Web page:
Samin Charepoo ’22 Dedicates Passionate Leaders Project to Strengthening the Boston Community
When the pandemic started, the Passionate Leaders Project and my advisors provided great support to think about ways to continue this research, given our unique circumstances. By providing research support and financial support, I will be able to make this project a reality.
Samin Charepoo ’22, majoring in data science and neuroscience, values community service. “I got involved in the activities of the Ruhi Institute from a young age,” she says. At three years old, she attended classes that taught the Institute’s core virtues, such as love, justice, and generosity. Years later, the groups focused on literacy, service, the power of expression, and the arts.
“It shaped me and allowed me to develop myself while serving my community, and I have stayed involved ever since,” says Charepoo.
The Ruhi Institute is an educational program focused on individual growth and community involvement. Inspired by the Baha'i Faith, the Ruhi Institute is open to people from all backgrounds. In communities with thriving programs, the majority of the population is involved in community-building activities. The Ruhi Institute’s goal is to transform the lives of individuals through community action and enhance the communities where they live and serve.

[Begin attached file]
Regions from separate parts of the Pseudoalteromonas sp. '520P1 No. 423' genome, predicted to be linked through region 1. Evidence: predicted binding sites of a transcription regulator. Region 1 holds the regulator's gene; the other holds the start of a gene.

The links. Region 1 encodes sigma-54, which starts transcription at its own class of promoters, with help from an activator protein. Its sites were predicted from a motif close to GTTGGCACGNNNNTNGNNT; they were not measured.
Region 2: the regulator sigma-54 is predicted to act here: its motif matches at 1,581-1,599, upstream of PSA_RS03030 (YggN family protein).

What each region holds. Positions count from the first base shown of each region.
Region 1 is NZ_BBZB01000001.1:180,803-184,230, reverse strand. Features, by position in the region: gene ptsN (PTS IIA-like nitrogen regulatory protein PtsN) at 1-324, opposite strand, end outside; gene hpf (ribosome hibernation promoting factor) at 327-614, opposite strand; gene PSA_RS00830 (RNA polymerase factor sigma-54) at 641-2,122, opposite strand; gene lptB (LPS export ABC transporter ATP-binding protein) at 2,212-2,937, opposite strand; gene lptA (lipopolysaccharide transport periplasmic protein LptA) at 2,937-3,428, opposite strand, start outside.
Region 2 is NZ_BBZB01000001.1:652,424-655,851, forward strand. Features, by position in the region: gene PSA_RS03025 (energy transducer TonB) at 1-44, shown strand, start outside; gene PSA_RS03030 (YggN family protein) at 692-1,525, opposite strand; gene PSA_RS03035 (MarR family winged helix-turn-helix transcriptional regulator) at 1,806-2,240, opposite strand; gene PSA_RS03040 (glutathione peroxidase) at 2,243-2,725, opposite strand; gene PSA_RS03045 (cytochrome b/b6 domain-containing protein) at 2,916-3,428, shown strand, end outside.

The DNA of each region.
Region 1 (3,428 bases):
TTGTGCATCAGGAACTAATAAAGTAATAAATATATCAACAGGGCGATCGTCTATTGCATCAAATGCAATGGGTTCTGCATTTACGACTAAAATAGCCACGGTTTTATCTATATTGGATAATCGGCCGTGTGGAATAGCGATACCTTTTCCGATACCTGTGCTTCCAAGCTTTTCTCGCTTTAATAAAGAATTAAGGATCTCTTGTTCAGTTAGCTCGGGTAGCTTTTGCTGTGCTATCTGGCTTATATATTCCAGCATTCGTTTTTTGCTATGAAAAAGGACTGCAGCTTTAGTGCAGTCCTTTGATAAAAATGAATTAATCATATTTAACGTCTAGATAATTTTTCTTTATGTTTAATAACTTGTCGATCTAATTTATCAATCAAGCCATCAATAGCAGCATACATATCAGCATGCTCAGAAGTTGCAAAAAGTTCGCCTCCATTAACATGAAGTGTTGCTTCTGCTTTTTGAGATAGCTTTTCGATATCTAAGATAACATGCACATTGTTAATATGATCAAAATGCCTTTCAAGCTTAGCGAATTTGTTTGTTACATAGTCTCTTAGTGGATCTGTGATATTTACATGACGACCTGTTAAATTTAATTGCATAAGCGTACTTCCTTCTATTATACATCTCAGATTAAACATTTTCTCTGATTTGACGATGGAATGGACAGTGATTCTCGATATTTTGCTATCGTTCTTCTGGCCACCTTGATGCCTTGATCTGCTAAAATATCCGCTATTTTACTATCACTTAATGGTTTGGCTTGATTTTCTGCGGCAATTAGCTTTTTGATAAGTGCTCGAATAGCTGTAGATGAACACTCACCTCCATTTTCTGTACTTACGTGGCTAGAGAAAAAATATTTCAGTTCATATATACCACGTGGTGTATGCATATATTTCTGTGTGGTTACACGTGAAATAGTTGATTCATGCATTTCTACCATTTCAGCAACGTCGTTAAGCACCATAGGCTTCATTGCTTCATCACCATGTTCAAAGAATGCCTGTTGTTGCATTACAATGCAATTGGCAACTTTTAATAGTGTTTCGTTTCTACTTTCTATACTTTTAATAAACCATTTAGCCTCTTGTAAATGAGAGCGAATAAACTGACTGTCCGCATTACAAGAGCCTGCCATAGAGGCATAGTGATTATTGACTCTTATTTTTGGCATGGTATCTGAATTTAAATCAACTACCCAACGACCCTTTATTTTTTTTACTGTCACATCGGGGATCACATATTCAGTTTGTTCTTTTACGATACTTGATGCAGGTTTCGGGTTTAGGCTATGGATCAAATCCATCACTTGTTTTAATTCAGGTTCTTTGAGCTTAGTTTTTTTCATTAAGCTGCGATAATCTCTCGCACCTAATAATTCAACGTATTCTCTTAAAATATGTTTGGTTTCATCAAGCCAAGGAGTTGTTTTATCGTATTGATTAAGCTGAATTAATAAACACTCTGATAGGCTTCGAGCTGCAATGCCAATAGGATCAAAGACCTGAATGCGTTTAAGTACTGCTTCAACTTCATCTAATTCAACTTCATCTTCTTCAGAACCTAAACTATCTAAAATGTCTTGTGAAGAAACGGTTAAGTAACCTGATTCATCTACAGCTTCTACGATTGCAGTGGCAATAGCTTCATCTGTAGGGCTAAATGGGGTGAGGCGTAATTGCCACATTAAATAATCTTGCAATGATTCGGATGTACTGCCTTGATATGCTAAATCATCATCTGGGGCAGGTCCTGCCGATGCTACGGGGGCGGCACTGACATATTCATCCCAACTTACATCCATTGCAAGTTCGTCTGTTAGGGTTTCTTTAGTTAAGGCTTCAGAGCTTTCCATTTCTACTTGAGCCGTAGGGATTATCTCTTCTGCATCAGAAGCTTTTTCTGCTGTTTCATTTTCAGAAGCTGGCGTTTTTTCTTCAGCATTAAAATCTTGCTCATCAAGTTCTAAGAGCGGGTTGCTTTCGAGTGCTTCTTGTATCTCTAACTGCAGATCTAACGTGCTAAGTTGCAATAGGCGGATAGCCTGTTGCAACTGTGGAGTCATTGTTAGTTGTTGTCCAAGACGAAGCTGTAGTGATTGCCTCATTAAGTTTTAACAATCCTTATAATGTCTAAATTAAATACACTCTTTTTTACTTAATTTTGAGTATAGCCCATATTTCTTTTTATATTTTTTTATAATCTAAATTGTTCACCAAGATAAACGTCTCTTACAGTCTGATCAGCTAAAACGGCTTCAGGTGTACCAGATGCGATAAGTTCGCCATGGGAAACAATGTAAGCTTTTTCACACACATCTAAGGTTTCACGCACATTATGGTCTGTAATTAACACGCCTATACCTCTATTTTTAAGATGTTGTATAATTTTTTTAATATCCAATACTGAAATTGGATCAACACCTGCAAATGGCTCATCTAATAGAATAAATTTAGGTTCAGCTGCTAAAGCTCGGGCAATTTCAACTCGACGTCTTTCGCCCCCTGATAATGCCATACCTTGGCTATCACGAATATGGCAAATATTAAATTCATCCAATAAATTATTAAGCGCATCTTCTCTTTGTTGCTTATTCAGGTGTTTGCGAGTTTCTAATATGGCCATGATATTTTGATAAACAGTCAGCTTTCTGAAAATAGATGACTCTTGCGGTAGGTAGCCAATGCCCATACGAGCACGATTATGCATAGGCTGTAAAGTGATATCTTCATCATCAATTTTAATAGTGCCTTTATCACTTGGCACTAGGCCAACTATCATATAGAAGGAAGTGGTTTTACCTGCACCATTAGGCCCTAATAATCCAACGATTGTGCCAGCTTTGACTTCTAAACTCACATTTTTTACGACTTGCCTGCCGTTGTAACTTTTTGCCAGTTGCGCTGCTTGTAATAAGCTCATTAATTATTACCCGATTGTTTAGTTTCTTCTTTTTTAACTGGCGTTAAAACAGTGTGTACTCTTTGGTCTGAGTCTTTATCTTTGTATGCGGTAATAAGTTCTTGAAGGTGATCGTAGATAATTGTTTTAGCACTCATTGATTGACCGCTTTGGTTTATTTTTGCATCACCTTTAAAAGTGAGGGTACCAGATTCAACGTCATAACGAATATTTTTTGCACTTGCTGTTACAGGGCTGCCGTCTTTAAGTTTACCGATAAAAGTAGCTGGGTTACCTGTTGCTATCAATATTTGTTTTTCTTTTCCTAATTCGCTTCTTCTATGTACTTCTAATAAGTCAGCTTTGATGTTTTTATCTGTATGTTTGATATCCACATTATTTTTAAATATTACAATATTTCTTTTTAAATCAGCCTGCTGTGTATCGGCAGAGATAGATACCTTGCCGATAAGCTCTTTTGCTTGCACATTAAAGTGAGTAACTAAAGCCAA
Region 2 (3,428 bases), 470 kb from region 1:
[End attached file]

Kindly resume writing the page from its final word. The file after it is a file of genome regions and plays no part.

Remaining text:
However, the Northeast Region of the Institute has not had the success seen in other cities. Identifying the reason behind this is the subject of Charepoo’s research, supported by the Passionate Leaders Project. In her project, “Understanding How The Ruhi Institute Can Advance in The Boston Area,” she is studying thriving communities in the hopes of contributing to the growth of local programs in Boston.
“The goal of my project is to learn about the cultural, demographic, planning and execution differences that contribute to the success of some programs and rapidly grow with this community-building process,” says Charepoo.
She will interview participants from “Learning Sites” of the Ruhi Institute around the world to learn patterns of action, methods, attitudes, and approaches of those facilitating, raising human resources, and coordinating the program in each community.
“The Northeast Region has not yet seen a single neighborhood raise more than ten local program facilitators or establish more than five junior youth groups.” Charepoo will be remotely interviewing facilitators in Bogota, Columbia; Porte Alegre, Brazil; London, England; Haifa, Israel; and North Carolina.
“I’ll bring what I learn to the Northeast Region of the Institute, which has had some difficulties in establishing an intense program of growth to the level that these other sites have achieved,” she explains.
Though Charepoo won’t be able to visit the sites in person, she is glad that she can continue her research. “When the pandemic started, the Passionate Leaders Project and my advisors provided great support to think about ways to continue this research, given our unique circumstances. By providing research support and financial support, I will be able to make this project a reality.”